that looked like Black might hang on or even trap the White Queen.
Heather spotted all the ghosts and flawlessly executed the final assualt.
Nice Chess.

[Click here to replay the game]
Heather Lang - Anzel Solomons

1. e4 e5 2. Nc3 Nf6 3. f4 d6 4. Nf3 Nc6 5. Bc4 Be7 6. d3 O-O 7. O-O Na5 8. Bb3 Nxb3 9. axb3 c6 10. Qe1 Qc7 11. fxe5 dxe5 12. Qg3 Re8 13. Kh1 Bd6 14. Ng5 Qe7 15. Nh3 Nh5 16. Qf3 Bxh3 17. Qxh3 Nf4 18. Bxf4 exf4 19. Ne2 g5 20. Nd4 Qe5 21.Nf5 Bf8 22. Qg4 f6 23. c3 a6 24. Rf3 Rad8 25. h4 h6 26. Rh3 Qe6 27. Qh5 Rd7 28.Qg6+ Kh8 29. Nxh6 Bxh6 (29... Rg7 30. Qh5 Rh7 31. hxg5 fxg5 32. Nf7+ Qxf7 33.Qxf7) 30. hxg5 Rh7 31. Rxh6 Ree7 32. Rxh7+ Rxh7+ 33. Kg1 Qf7 34. Qxf6+ Qxf6 35.gxf6 Rf7 36.e5

Board 2. Melissa Greef - Rosemary Guilian

Rosie played her favourite French and did all the right things.
White's opening plus was nulified, and Black was making creeping gestures
on the Kingside. White had to play on the back foot.

Here is the final position, Black has the last pawn break with f6 but is it enough?

Board 3. Carey Wilman - Carmen De Jager
Another London system. My heart thudded into my shoes.
Pawns went to c3 and c6 and Black played 3...Bf5. A double London system.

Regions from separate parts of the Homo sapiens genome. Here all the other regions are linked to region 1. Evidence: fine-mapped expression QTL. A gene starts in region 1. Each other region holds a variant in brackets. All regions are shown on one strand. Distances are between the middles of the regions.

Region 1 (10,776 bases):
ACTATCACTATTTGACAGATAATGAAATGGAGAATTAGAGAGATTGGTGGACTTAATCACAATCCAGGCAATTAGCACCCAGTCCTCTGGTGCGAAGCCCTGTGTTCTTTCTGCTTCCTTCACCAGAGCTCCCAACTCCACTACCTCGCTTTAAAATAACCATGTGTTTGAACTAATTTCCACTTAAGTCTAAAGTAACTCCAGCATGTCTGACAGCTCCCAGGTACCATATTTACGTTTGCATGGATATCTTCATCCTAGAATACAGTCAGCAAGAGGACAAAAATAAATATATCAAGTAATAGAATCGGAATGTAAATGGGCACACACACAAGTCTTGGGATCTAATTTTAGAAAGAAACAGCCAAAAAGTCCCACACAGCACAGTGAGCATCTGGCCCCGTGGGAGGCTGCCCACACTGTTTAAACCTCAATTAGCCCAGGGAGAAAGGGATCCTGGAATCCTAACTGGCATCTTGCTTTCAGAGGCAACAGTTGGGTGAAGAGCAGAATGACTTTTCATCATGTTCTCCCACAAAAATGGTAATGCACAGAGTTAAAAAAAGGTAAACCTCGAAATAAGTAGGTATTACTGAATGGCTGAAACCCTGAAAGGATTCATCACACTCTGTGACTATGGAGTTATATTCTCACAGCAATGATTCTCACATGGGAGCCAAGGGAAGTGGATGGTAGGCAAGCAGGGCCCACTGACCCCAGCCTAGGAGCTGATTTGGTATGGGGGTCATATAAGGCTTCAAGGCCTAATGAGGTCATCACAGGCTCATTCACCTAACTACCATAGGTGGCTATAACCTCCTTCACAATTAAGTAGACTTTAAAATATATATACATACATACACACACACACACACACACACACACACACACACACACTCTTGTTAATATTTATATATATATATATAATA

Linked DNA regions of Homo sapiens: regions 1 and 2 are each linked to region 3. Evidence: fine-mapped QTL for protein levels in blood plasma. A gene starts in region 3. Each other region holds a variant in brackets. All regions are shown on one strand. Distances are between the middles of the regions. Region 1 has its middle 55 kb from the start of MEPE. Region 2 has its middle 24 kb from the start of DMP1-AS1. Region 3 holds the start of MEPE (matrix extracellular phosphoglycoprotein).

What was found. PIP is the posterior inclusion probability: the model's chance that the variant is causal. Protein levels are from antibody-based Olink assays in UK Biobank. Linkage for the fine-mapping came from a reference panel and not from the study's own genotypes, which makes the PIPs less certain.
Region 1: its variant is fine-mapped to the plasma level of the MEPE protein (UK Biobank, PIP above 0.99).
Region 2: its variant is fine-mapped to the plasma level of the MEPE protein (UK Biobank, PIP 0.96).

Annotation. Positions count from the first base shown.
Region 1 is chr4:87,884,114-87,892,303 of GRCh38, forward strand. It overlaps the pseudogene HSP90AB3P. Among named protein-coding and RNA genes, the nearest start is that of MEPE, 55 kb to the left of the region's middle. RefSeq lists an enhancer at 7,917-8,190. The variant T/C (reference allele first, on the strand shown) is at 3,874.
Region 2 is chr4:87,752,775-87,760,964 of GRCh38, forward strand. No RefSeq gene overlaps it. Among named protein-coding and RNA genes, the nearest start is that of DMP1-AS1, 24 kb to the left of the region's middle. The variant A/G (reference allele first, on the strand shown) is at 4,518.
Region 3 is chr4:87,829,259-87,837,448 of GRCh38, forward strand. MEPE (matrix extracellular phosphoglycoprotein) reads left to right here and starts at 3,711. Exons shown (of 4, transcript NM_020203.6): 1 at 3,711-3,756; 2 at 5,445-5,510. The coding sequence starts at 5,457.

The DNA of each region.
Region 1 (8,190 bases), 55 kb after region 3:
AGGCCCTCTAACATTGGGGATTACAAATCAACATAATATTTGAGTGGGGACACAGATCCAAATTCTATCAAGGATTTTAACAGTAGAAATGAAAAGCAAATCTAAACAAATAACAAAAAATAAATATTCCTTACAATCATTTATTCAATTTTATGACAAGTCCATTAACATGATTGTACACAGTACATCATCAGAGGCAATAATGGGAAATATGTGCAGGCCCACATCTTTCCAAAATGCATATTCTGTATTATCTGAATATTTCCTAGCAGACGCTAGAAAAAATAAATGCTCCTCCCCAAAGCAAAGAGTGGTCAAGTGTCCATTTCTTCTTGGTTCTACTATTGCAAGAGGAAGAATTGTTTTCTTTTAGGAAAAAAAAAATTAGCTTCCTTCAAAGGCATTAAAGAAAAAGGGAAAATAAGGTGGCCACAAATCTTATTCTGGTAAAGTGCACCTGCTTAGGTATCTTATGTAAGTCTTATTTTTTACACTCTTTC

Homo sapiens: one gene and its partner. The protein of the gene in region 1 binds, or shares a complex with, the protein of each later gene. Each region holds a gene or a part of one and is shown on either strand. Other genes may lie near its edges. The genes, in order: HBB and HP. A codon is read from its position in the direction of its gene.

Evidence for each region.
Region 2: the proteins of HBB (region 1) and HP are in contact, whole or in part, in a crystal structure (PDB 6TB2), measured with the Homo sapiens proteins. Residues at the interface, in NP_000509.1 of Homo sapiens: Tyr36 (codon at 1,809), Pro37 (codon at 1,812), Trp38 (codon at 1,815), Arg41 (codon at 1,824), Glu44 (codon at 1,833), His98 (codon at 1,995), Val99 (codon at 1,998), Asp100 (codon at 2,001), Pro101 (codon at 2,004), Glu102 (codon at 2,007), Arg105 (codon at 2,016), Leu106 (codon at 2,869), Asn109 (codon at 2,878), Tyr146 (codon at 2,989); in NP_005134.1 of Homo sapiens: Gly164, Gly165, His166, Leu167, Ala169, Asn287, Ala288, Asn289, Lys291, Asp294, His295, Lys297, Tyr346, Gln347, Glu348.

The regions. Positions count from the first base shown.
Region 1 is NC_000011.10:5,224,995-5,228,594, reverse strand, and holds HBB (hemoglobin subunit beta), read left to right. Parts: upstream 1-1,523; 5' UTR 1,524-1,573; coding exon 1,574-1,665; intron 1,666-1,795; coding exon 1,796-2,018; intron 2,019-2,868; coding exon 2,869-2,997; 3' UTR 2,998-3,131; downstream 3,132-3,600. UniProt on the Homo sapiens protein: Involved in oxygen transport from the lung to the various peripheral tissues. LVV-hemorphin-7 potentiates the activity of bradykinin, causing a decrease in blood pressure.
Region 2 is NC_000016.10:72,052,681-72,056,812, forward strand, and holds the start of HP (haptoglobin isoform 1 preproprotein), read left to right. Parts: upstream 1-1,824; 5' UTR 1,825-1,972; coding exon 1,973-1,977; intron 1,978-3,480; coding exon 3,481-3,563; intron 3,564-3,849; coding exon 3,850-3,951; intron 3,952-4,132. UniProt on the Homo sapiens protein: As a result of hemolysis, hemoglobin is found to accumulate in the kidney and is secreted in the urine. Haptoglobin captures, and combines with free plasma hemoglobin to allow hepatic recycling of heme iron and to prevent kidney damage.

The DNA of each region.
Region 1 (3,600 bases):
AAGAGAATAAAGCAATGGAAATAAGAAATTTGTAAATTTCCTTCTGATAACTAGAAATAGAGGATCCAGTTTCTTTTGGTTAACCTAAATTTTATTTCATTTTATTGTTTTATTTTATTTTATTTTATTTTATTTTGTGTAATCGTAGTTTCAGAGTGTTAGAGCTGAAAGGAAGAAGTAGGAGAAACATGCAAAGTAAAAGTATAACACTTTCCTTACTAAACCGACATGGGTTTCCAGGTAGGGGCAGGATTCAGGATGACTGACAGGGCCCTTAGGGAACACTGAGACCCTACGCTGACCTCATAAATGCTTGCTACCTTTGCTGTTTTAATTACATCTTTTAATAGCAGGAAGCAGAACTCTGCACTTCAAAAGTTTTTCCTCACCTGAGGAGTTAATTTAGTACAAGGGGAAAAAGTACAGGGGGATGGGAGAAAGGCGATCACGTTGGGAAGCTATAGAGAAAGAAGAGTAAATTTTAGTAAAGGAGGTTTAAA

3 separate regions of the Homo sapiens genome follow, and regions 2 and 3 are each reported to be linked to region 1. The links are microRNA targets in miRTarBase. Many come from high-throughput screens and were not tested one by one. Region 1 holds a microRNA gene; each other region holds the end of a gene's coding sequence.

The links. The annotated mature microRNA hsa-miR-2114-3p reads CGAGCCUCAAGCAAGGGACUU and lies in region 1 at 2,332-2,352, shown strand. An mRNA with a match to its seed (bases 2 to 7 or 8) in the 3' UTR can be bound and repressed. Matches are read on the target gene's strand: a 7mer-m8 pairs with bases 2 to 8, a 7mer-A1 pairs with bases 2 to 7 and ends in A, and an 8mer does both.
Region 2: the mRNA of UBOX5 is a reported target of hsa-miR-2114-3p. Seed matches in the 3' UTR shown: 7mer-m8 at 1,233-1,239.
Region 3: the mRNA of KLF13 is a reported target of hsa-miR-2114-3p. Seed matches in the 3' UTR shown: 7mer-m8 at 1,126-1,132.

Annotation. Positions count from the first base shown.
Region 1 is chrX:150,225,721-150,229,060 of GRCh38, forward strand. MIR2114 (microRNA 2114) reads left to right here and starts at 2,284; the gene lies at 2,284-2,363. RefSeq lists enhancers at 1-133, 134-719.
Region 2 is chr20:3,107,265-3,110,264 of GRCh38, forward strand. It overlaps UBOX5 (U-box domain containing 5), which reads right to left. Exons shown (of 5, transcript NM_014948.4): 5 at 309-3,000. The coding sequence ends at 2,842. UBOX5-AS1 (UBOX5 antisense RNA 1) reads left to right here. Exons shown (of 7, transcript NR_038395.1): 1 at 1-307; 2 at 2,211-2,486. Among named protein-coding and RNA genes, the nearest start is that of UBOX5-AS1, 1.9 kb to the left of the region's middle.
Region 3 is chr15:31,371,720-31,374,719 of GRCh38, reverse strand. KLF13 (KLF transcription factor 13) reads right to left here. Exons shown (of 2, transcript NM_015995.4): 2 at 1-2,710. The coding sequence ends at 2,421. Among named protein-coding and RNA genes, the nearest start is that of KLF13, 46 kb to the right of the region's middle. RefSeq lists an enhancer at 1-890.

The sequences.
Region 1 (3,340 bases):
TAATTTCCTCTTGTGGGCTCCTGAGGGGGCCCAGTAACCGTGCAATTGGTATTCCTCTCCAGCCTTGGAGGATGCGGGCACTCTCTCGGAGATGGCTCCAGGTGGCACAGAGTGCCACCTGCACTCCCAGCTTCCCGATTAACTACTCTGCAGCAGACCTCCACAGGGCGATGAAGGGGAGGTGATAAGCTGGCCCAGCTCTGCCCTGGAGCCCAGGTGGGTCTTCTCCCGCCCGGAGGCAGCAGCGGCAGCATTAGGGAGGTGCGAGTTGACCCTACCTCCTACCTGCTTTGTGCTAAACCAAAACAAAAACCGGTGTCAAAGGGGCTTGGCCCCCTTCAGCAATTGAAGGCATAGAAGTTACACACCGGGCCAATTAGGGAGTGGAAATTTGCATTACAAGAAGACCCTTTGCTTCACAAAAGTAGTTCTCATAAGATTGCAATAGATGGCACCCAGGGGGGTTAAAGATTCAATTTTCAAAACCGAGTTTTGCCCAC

My thoughts raced to the bathroom where I have a packet of razor blades.
Game drawn after 56 moves.

Carey takes another step towards the WFM title and played a good team game.

Board 4. Monique Sischy - Amy Officer
An open Sicilian (a rarity these days, most White's seem to avoid d4).
An interesting struggle with the South African girl always holding
just a slight edge and she built up a good position. I began to fear for Amy.

In this position White chose the wrong strategy. A Kingside attack.

I think running the a-pawn was the way to go. It would give Black
something to worry about and force the Rooks to take up defnsive positions.
Then go for the King.

Perhaps White figured.

"I'll attack on the Kingside, it should lead to exchanges and
the more bits that come off, the bigger the a-pawn becomes."

Amy defend the attack aggressively and then switched it.
Suddenly White had to worry about her King.

Then Amy came up with a cunning move....

46...d3! clinches the draw 47.cxd3 Qc1+ 48.Kh2 Qf4+.
If White tries to dodge it with 49.g3? then Amy had a Queen sacrifice planned.
49. g3 Qf2+ 50. Rxf2 Rxf2+ 51. Kg1 Rf1+ 52. Kg2 R6f2 mate.

Last round tomorrow.
Let us see if Carey and Rhian can clinch their WFM norms.